“Today it is moving so fast people have to integrate things from technology to business to psychology to history. That whole method of approaching and solving problems that you learn in getting a liberal education is what brings relevance for the liberal arts. (Life) is not an either/or—things must coexist. Potter says there have been three transformational events in his life—his experience and internship with the Sac State Sacramento Semester program; his year at the London School of Economics; and attending the International Space University. In each instance he took a calculated risk that launched him forward in his career.

His experience with the Sacramento Semester program and his internship with then-freshman assemblymember Tom Hayden have stayed with him for a lifetime.

“Sac State was the only place where it was possible to have that kind of an internship for the State of California,” Potter says. “What I learned could only have taken place at Sac State.”

In the early 1980s Hayden assigned him to learn about computers and produce some computer-based projects. He also had Potter prepare an analysis of interlocking boards of directors, a project that Potter says helped understand how many people become leaders in industry. The lesson stayed with him.

“It was transformational. Not only did I meet my wife in the Sacramento Semester program, but I met people who were highly educated. Even though I could not always agree with them—and we had tons of disagreements—at least we shared our views in a constructive atmosphere where people could challenge each other. It forced me to think, to articulate well and to defend my positions. It was a program that has made a great difference in my life,” he recalls fondly.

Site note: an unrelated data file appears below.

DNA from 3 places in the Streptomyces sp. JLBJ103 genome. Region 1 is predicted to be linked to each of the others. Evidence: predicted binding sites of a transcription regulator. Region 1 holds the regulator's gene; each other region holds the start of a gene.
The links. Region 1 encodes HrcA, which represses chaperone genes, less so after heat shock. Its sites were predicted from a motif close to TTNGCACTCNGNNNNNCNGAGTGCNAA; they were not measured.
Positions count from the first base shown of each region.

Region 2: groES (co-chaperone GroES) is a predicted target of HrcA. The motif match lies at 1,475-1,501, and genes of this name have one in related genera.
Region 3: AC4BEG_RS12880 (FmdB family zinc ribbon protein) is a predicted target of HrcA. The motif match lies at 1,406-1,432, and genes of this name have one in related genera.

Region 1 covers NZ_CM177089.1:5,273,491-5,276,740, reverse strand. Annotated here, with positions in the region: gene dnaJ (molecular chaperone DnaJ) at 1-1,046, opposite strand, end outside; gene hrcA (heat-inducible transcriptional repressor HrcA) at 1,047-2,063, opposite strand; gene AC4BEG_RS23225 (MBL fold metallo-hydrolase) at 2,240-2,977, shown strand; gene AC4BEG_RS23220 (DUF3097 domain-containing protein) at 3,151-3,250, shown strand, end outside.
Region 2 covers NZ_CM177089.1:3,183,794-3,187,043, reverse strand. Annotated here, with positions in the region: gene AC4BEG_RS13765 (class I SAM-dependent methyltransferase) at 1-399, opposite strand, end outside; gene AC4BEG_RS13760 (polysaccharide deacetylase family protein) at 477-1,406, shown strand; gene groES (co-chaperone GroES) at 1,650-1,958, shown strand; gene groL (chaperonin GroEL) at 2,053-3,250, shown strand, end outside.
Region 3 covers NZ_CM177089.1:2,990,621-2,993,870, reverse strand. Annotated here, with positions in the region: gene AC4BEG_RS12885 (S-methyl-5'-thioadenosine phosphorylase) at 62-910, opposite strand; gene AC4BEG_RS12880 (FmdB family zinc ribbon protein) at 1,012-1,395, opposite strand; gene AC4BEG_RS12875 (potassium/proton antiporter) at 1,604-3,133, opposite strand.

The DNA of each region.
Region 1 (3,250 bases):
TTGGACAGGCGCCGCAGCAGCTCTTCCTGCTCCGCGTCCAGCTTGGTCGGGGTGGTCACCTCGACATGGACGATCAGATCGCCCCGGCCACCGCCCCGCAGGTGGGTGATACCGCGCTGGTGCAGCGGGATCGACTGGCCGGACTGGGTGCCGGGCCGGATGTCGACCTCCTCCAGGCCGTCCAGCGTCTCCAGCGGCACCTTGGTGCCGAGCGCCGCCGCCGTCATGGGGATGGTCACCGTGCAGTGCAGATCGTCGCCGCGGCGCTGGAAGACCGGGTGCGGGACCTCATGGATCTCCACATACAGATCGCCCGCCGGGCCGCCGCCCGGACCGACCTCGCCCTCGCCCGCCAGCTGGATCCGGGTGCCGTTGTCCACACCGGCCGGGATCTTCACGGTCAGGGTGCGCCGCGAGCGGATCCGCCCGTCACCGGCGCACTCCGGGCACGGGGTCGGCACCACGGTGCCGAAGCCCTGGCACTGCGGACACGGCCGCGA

Potter and his wife, Margaret McCarthy, helped celebrate last year’s 25th anniversary reunion for the program. Over the years, they have stayed in touch with several Sacramento Semester classmates. Following his graduation from Sac State, Potter was accepted in the International Affairs graduate program and went to England as part of his studies.

In England, Potter met “an eccentric professor” with the London School of Economics who was one of the world’s top experts on the Soviet military during the Cold War. Because of this professor, he moved from the Sac State graduate program and entered the London School of Economics, where he completed his work in international relations with a specialty in military and security studies.